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We describe a family with five cases of multiple myeloma , three cases of monoclonal gammopathy of undetermined significance (MGUS), and five cases of prostate cancer in two generations. The putative progenitor has progeny with prostate cancer, multiple myeloma, and MGUS with two separate female partners.
Multiple myeloma accounts for approximately 10 percent of all hematologic cancers and is most frequent in persons over the age of 65; only 2 percent of patients are younger than 40 years of age.1–3 The characteristic feature of the disease is a clonal proliferation of malignant plasma cells, which produces a monoclonal protein (M protein) and causes lytic bone lesions. Multiple myeloma can evolve from monoclonal gammopathy of undetermined significance (MGUS), but the factors that contribute to the evolution of MGUS into multiple myeloma are unknown.4 Extensive chromosomal abnormalities are detectable in the plasma cells from most cases of multiple myeloma, and similar changes are also present in MGUS.
MGUS usually presents a serum M protein of less than 30g/liter and less than 10 percent bone marrow plasma cells. It is differentiated from multiple myeloma by the absence of renal failure, anemia, and bone lesions.5 IgG is the most common isotype of the M protein in MGUS.6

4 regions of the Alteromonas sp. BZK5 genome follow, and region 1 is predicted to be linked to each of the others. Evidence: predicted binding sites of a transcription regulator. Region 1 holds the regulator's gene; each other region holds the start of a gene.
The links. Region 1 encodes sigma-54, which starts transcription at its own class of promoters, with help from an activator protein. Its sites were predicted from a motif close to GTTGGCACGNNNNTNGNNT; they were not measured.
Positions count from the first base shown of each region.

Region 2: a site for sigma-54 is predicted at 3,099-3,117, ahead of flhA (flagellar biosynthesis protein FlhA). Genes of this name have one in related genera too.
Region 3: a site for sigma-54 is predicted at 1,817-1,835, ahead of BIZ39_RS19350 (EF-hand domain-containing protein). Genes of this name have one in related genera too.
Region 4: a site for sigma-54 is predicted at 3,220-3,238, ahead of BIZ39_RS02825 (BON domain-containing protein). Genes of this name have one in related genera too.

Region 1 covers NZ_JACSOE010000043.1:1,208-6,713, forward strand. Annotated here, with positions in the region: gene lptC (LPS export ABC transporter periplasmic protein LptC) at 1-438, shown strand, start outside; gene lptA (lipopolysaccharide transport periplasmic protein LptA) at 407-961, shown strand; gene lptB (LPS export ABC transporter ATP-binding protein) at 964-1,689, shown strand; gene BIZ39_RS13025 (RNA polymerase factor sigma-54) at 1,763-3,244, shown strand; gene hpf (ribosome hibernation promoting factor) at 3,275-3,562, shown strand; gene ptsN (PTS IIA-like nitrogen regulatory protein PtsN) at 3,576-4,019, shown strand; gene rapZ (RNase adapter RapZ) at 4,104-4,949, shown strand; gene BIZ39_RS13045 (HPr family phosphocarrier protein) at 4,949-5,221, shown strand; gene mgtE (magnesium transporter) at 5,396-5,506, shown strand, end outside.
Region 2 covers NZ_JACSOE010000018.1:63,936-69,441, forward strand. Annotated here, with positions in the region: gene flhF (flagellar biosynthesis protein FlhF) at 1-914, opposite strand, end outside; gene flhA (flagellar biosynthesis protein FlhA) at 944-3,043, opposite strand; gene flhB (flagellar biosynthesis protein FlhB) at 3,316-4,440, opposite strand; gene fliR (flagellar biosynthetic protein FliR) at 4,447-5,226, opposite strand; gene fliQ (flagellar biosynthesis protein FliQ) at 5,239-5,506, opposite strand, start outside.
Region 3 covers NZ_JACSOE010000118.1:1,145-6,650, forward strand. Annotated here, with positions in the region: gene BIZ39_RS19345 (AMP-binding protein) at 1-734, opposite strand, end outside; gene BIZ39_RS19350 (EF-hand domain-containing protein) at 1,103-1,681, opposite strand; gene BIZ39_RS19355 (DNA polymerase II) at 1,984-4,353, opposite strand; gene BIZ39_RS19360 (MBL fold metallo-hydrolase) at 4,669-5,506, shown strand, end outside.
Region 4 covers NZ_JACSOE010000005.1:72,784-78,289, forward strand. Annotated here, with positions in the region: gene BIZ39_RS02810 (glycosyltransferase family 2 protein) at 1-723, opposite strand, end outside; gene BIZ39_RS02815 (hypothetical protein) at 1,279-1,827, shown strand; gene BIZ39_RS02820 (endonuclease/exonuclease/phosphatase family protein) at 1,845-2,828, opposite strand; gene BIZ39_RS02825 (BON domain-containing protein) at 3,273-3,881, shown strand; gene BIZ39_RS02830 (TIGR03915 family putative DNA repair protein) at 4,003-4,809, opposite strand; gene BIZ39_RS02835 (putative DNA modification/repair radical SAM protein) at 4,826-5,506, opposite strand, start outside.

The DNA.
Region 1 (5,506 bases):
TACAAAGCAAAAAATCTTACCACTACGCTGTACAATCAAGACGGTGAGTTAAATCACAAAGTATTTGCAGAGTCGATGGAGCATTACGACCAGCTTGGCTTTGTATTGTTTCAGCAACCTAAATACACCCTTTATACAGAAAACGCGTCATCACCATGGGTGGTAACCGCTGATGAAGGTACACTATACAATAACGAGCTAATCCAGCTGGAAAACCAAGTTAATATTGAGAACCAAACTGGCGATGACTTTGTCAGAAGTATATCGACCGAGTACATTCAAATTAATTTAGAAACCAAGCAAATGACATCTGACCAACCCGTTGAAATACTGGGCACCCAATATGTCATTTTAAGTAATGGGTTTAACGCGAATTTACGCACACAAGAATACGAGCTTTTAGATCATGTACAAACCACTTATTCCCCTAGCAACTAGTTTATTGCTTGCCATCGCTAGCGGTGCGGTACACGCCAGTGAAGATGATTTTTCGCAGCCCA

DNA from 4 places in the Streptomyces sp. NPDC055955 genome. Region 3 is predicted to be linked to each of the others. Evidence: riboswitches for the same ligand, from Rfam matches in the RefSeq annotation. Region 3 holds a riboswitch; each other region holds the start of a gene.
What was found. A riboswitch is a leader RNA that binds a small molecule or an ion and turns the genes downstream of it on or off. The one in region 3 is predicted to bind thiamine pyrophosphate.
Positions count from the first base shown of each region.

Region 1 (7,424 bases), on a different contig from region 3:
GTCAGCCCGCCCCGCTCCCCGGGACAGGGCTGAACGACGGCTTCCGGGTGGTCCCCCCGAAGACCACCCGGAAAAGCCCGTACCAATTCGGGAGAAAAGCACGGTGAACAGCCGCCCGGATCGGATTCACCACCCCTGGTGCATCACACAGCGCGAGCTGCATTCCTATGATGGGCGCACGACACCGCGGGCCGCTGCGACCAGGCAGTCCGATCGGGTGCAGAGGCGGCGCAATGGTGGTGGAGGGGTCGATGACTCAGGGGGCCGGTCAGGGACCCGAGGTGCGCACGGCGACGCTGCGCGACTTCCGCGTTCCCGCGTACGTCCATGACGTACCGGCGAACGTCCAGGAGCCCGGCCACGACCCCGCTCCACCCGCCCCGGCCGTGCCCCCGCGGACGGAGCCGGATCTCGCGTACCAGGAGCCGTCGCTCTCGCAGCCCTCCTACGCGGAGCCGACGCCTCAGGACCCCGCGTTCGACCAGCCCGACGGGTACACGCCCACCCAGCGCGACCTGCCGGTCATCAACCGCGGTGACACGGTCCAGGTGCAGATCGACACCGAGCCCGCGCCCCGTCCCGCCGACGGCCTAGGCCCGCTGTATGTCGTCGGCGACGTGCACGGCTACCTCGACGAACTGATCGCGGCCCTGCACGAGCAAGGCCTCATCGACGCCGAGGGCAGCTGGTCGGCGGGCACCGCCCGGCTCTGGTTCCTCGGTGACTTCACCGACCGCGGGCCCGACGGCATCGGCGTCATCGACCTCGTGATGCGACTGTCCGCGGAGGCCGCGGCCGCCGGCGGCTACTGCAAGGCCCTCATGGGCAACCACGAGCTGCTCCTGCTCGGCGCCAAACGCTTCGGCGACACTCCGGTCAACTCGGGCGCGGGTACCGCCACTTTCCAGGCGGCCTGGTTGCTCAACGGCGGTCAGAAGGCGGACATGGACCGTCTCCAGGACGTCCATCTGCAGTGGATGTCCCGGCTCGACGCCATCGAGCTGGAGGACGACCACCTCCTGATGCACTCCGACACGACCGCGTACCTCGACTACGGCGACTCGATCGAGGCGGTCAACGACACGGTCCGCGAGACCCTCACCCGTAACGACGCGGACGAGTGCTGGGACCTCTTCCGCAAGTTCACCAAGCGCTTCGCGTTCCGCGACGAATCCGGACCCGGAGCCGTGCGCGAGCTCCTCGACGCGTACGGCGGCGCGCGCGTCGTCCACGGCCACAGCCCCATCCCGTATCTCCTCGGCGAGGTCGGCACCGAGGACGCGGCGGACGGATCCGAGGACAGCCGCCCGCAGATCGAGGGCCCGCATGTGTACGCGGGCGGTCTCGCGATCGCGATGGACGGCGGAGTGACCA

The cause of multiple myeloma is unknown.2,3 A small but unknown fraction of patients have familial disease. There is evidence of a higher incidence of the disease in African Americans than in whites.7 In a recent study of 39 families with multiple cases of multiple myeloma, some family members manifested MGUS, other types of hematologic malignancies, or solid tumors.8 We report an African American family in which there were five cases of multiple myeloma, three of MGUS, and five of prostate cancer.
This study was approved by the Institutional Review Board at Creighton University. Our multiple myeloma-prone family was studied at the University of Arkansas for Medical Sciences and Creighton University School of Medicine. The methods for developing the family pedigree are the same as those used in our previous study.8 A detailed genealogic compilation of this family’s medical history, using questionnaires and personal interviews that covered cancer at all anatomic sites, with pathological confirmation whenever possible, was obtained. Offspring and siblings of myeloma-affected family members were recruited for evaluation of MGUS, along with first-degree relatives of the identical twin of a myeloma-affected family member. A family information service9 was organized with the assistance of key family members. Twenty blood relatives attended; also present were four of the authors (HTL, ST, KF, JFL). During this one-day visit, the family was educated about multiple myeloma with particular attention to its epidemiologic and genetic risk factors. They were told about the pertinent aspects of our investigation, and consenting first-degree relatives of a myeloma-affected family member provided fresh urine and blood samples to investigate the possibility of MGUS.